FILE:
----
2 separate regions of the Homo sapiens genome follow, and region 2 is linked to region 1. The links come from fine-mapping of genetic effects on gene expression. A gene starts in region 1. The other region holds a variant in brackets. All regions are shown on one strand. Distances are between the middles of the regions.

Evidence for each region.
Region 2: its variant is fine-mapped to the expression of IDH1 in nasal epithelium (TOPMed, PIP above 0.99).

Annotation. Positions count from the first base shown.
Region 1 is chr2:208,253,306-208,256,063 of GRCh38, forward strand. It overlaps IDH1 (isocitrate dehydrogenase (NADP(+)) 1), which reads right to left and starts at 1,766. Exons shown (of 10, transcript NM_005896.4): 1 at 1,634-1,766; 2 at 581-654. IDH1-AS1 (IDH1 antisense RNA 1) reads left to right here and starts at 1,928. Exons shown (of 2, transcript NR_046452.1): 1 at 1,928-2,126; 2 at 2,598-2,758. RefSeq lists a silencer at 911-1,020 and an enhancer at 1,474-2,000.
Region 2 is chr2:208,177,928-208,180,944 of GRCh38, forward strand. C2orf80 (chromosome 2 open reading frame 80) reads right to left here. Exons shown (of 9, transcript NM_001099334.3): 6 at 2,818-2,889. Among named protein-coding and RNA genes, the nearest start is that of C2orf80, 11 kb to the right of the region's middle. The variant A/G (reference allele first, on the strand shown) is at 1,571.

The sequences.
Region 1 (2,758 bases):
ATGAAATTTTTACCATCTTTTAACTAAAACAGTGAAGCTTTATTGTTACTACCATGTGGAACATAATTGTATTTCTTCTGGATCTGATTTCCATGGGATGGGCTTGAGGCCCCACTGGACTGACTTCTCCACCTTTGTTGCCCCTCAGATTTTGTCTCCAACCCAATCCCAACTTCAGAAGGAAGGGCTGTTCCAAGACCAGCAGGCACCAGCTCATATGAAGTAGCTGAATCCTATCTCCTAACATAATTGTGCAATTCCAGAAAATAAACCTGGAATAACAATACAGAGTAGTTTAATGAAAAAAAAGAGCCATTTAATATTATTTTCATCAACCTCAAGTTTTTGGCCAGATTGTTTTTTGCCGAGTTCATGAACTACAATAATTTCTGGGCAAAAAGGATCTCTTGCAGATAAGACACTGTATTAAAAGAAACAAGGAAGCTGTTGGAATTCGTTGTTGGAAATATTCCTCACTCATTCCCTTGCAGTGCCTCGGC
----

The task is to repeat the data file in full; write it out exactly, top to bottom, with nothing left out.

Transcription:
2 separate regions of the Homo sapiens genome follow, and region 2 is linked to region 1. The links come from fine-mapping of genetic effects on gene expression. A gene starts in region 1. The other region holds a variant in brackets. All regions are shown on one strand. Distances are between the middles of the regions.

Evidence for each region.
Region 2: its variant is fine-mapped to the expression of IDH1 in nasal epithelium (TOPMed, PIP above 0.99).

Annotation. Positions count from the first base shown.
Region 1 is chr2:208,253,306-208,256,063 of GRCh38, forward strand. It overlaps IDH1 (isocitrate dehydrogenase (NADP(+)) 1), which reads right to left and starts at 1,766. Exons shown (of 10, transcript NM_005896.4): 1 at 1,634-1,766; 2 at 581-654. IDH1-AS1 (IDH1 antisense RNA 1) reads left to right here and starts at 1,928. Exons shown (of 2, transcript NR_046452.1): 1 at 1,928-2,126; 2 at 2,598-2,758. RefSeq lists a silencer at 911-1,020 and an enhancer at 1,474-2,000.
Region 2 is chr2:208,177,928-208,180,944 of GRCh38, forward strand. C2orf80 (chromosome 2 open reading frame 80) reads right to left here. Exons shown (of 9, transcript NM_001099334.3): 6 at 2,818-2,889. Among named protein-coding and RNA genes, the nearest start is that of C2orf80, 11 kb to the right of the region's middle. The variant A/G (reference allele first, on the strand shown) is at 1,571.

The sequences.
Region 1 (2,758 bases):
ATGAAATTTTTACCATCTTTTAACTAAAACAGTGAAGCTTTATTGTTACTACCATGTGGAACATAATTGTATTTCTTCTGGATCTGATTTCCATGGGATGGGCTTGAGGCCCCACTGGACTGACTTCTCCACCTTTGTTGCCCCTCAGATTTTGTCTCCAACCCAATCCCAACTTCAGAAGGAAGGGCTGTTCCAAGACCAGCAGGCACCAGCTCATATGAAGTAGCTGAATCCTATCTCCTAACATAATTGTGCAATTCCAGAAAATAAACCTGGAATAACAATACAGAGTAGTTTAATGAAAAAAAAGAGCCATTTAATATTATTTTCATCAACCTCAAGTTTTTGGCCAGATTGTTTTTTGCCGAGTTCATGAACTACAATAATTTCTGGGCAAAAAGGATCTCTTGCAGATAAGACACTGTATTAAAAGAAACAAGGAAGCTGTTGGAATTCGTTGTTGGAAATATTCCTCACTCATTCCCTTGCAGTGCCTCGGC